More of your clients are near retirement, so they’re busy building wealth and paying off debts. Both are important, but this year’s IAFP case study showed advisors also have to tackle estate planning before clients stop working.

Case study

In last month’s AER, we examined an IAFP case study, which features a hypothetical Ottawa family. The article discussed how Jim, 42, Sarah, 40, and their three children might be affected if they move to Texas (Sarah’s been offered a work transfer).

The couple invests conservatively. Their two RRSPs, two TFSAs, RESP and open joint accounts are in mutual funds. Sarah also has $600,000 worth of employee stock options.

In this piece, we look at how Sarah and Jim should prepare for retirement and transfer wealth to their kids.

Jim’s retirement income

The couple can retire comfortably if they continue saving, says David Ablett, director of tax and retirement planning at Investors Group in Winnipeg. He tackled this topic at the IAFP symposium in October.

If Jim remains with the Canadian government, Ablett calculates he could retire at age 55 with a pre-tax, indexed pension of $84,361 per year until age 65. After that, he’d receive $70,176 per year. Jim has “a very generous plan that’s based on final average earnings,”
adds Ablett.

What’s more, Jim’s contributions are currently tax deductible. And once he retires, “up to 50% of [his] pension income can be allocated to Sarah for tax purposes,” as long as she doesn’t acquire an IPP.

If Jim dies, Ablett says Sarah would continue to receive “a pension equal to 50% of the benefit earned, plus benefits for dependent children.” But if Jim’s laid off or chooses to go to the U.S., he’d have three options: an annual allowance starting at age 50; a deferred annuity of $39,060 starting at age 60; or the commuted value of his pension ($325,000), which would go into a locked-in RRSP.

If he retires in the U.S., he’d face withholding tax of between 15% (for periodic payments) and 25% (for lump sum payments) on any RRSP income, as well as tax on any worldwide income. He could, however, get credits for any Canadian taxes paid.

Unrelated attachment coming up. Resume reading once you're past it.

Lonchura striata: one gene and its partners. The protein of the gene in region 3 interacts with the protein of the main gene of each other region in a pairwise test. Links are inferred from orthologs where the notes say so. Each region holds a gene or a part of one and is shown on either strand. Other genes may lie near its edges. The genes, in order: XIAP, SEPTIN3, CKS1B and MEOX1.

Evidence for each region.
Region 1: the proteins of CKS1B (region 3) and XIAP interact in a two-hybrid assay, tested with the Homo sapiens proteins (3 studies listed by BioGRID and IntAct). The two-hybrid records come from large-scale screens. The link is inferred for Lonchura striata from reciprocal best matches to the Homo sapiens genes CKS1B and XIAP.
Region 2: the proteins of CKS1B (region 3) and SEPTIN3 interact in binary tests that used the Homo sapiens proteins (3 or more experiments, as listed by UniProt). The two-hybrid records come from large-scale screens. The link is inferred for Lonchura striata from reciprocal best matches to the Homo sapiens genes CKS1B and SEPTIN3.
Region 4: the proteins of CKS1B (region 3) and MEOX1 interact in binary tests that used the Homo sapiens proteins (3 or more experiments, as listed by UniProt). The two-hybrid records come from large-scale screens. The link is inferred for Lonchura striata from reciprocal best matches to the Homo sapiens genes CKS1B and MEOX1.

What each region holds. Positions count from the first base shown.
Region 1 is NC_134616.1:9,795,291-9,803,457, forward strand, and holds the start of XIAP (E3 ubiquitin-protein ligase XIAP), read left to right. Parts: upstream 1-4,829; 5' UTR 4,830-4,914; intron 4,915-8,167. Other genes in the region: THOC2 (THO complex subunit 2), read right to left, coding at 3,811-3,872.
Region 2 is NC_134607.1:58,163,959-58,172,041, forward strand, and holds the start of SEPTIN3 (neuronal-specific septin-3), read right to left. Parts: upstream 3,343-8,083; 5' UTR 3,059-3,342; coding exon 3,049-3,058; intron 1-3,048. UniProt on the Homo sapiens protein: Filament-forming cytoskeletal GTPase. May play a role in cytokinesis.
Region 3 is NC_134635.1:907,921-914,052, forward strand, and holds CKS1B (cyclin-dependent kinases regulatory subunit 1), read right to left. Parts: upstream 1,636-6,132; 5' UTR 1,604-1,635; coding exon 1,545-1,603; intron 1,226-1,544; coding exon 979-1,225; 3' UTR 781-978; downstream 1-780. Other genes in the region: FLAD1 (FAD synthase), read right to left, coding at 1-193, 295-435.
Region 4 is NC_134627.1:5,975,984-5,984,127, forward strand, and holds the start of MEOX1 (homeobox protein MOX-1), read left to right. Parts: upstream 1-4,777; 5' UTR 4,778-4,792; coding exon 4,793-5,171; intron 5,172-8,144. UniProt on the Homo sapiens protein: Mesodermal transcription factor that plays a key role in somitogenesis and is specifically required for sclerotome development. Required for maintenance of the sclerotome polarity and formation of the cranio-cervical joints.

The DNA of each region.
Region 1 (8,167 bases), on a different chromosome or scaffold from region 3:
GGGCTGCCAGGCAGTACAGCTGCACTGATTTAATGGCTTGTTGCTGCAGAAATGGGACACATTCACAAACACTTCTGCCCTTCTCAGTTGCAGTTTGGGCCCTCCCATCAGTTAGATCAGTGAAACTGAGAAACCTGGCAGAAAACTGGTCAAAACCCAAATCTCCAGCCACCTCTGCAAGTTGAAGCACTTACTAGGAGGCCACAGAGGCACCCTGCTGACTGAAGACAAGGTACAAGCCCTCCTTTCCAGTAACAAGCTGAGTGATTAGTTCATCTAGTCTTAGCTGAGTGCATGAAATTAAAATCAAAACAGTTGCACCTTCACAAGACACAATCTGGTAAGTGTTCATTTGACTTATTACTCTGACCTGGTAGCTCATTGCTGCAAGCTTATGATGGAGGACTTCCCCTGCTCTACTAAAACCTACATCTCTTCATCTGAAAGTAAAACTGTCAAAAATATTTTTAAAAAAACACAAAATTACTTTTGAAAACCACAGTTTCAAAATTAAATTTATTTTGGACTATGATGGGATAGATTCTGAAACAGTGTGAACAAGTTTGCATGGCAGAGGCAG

Jim also has his severance payout to consider, says Ablett, which would be worth $38,367, or 21 weeks’ worth of his current pay.

He’s getting this payout because a federal program used to allow government workers to accumulate a week’s worth of benefits for each year of work. It stopped in
2011, but workers kept their accumulated balances.

Jim could either take the funds now or wait until he retires, when his payout would take into account his weekly (higher) pay rate at
that time.

A payout at retirement is preferable, says Ablett, since it would be considered “a retiring allowance. Rollover provisions would apply; Jim could transfer $8,000 of severance to his RRSP” under those rules if he has room.

According to the case study, Jim also has group life insurance worth twice his annual salary. The policy’s payout falls 10% every year starting at age 65. By age 75, he’d have a $10,000 paid-up life policy. If he moves to Texas, he’d have to find out how the IRS might treat it.

Sarah’s retirement income

Sarah could retire at 60 when her government benefits kick in, says Ablett.

She has no pension, but owns a $300,000 life insurance policy with a cash value of $5,500. Her annual premiums are $3,500. She also has a short-term disability policy that offers 66% of her present salary ($120,000) for two years and a long-term disability policy that offers 40% of her salary, or $80,000, until age 65.

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